Witch Trial, 2024

Chapter Six

If you haven’t read the other chapters up to this point in the story, start HERE!



Rachel woke up a few hours later, clearly very confused, but with minimal injuries. She had narrowly gotten off the rooftop, but someone had cut the cable to her grappler, and she had fallen in the middle of the street. It’s a miracle I was able to catch her before she hit the ground, but I had sustained serious injuries myself. Both my arms were missing a considerable amount of skin, and I was aching along the entire length of my back. My mind immediately went to Mr. Cruz.

“No,” she responded, “He didn’t cut it, he was just coming up to the roof when I jumped.”

“What was he doing there?” I asked, healing the rest of my wounds. The aching would have to heal naturally, but I wasn’t doing anything right now anyway. She shook her head; she wasn’t sure. We sat in silence for a while. Tentatively, I sent her a mental message:

“What were you thinking?”

“I was going to destroy our records,” she explained.

“But why?”

“They can’t find us if we don’t exist.”

“What kind of horrible logic is that? If they remember that we exist but we’re not in their records, they’ll look for the person that destroyed the evidence – which is, of course, none other than Rachel McClellan, assassin-turned-sorceress-turned-fugitive.”

“We won’t know that until we try.”

“What do you think happened to Mom and Dad?!” I snapped. “I’ve been through those Archives myself. There are reports there that they attempted to steal their own records, and they disappeared after that!”

“Shut up.”


This wasn’t right. Rachel was the only person left in this world I could trust, and here I was, shouting at her about our parents.

“I’m sorry,” I said out loud, standing up. “I just… need a few minutes to calm down.” I felt horrible – I hadn’t even asked if she was okay before I let my thoughts loose. She stood up as well and walked back towards the city.

“Where are you going now?” I asked.

“I’m gonna get something to eat,” she responded. That’s some classic Rachel behavior right there – stress eating. And her metabolism was so unnaturally high that she could eat literally anything and still have room for more food. It’s ridiculous. Anyway, she went off looking for food, and I decided to go for a walk in order to process my thoughts.



I was walking along a trail that I hadn’t seen before (I’m a curious person, okay?) when I found Mr. Cruz sitting, his back to me. How easy it would be to just kill him right now. Carefully, I willed a weapon into existence. It must have made some sound that I didn’t anticipate, because he stood up and turned around, finding himself staring down the barrel of a musket.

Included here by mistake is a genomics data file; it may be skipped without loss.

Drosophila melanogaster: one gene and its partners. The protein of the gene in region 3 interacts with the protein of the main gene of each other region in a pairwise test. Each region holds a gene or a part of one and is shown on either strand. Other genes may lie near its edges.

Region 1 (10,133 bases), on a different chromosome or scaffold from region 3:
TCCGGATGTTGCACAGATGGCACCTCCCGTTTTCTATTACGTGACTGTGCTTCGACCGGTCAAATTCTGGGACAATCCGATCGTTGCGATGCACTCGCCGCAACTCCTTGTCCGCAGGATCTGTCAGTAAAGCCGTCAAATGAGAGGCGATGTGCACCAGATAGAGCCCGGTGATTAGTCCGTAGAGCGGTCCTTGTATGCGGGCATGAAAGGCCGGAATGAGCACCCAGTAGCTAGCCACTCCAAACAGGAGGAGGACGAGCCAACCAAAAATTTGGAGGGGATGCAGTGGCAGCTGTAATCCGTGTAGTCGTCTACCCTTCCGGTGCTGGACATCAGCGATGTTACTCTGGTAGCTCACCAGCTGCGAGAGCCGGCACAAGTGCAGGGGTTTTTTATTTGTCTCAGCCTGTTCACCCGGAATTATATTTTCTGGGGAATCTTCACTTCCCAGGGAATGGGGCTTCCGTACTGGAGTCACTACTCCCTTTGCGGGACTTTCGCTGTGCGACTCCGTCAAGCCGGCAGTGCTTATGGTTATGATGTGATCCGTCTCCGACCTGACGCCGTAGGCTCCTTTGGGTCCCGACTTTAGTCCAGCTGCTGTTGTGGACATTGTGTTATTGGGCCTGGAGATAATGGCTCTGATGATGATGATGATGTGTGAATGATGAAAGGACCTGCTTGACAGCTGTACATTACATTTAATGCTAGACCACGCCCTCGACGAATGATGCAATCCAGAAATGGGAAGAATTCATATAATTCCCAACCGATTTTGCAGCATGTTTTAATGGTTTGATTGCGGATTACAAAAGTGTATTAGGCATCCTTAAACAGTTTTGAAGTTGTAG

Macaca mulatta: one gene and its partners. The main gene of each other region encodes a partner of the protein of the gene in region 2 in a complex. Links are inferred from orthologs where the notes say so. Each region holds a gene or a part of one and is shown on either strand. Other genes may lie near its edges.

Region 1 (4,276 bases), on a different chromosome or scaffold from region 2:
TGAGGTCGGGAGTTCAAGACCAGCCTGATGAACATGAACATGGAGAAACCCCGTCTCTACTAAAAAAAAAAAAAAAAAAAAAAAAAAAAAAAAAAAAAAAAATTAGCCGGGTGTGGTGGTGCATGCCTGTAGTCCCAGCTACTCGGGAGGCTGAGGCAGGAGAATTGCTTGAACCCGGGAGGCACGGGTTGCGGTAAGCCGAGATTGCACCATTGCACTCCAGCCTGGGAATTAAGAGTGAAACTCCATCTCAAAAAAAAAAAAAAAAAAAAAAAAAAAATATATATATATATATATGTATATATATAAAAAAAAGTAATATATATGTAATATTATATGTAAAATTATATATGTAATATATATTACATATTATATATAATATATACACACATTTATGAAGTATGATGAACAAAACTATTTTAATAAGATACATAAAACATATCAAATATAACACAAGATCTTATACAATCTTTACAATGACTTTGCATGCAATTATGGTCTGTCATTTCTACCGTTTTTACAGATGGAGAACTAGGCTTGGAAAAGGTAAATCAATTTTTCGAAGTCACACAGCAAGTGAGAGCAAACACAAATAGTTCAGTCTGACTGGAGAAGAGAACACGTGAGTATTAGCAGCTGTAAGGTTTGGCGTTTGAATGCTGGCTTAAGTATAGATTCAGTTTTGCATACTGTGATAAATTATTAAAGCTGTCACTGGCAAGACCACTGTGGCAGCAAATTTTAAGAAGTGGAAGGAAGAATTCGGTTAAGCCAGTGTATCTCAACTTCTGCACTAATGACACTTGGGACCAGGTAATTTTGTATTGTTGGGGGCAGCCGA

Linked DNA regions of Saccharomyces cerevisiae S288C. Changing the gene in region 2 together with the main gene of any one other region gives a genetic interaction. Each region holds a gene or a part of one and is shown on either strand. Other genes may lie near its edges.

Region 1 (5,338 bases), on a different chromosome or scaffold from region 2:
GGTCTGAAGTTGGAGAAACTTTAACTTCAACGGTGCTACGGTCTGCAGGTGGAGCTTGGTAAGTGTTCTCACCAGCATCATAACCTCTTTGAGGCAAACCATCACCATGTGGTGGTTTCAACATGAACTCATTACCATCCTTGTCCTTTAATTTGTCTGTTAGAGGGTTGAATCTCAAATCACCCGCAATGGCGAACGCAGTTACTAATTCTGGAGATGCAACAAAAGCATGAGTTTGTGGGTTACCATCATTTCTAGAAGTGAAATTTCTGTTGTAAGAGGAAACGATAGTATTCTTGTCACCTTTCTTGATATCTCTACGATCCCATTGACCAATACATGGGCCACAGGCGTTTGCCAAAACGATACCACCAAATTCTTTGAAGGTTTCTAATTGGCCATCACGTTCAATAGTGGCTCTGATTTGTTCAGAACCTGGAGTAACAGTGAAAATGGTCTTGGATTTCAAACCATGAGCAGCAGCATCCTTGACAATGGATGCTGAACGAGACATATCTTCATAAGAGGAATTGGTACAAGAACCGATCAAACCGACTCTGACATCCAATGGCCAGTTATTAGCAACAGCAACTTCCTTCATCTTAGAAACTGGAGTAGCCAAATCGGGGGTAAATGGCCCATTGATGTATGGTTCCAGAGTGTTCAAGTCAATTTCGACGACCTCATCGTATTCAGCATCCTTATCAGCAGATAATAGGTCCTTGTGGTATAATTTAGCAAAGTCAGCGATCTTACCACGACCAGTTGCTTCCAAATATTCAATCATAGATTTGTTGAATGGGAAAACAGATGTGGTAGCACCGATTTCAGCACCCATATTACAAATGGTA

“What are you doing here?” I asked, coldly.

“I could ask the same of you,” he chuckled, as if he didn’t realize he was being held at gunpoint.

“What did you do to Rachel?” I demanded, my sight still aimed down his throat.

“Still don’t trust me, I see.”

“Not in the slightest. You were on the roof when Rachel jumped.”

“Yes, I was.”

“What were you doing there?”

“Trying to convince her to not jump,” he explained. “Do you know what happens when you jump into a busy city street from three hundred feet in the air?”

“Enough,” I said, my finger tightening on the trigger.

“Crash. Thunk. Splat. Maybe a nice crunch as-”


He stood there, completely still, one hand on my barrel. There was blood on his arm, but only because the single shot had blasted chunks of concrete from the sidewalk at him. Other than that, he was unfazed.

“Honestly,” he sighed. “Why even waste a shot?”

“Shut up.”

“Especially on an old man like-”

“Promise me you won’t lay a finger on Rachel and I might not blow you into a thousand pieces.”

“Fine,” said the old man, stumbling back a few paces, his hands in the air. I allowed my weapon to fade away, and after a threatening glance, I left. What is wrong with me, I asked myself. One thing happens that seems suspicious, and I immediately turn to the man she tried to kill all those years ago. No, there must be something more to it than that.


The little bells on the door of the café jingled merrily, announcing my presence as if my throwing open the door hadn’t already done that enough. I found Rachel sipping a soda in a corner and sat down.

“We need to talk,” I told her. “Privately.” She nodded in agreement.

A few minutes later, on the rooftops overlooking Westminster, I told her my more recent findings.

“I talked to Cruz earlier,” I began. Rachel muttered something under her breath, but I ignored it. “I’m not entirely sure, but I think he thinks that you’re dead.”

“What makes you think that?” Rachel asked.

“I’m not sure, I just have a feeling.”

“What are you getting at…?”

“We’re on our own.”

“What do you mean?”

“I mean,” I explained slowly. “Our hearing is in five days. Cruz isn’t gonna help, and it’s gonna take some divine intervention to get us out of this mess.” Rachel gave me a look I don’t see all that often.

You’re not going to…” There was the look again. She nodded.

I have to.” Slowly, Rachel stood up, and within seconds, she was gone.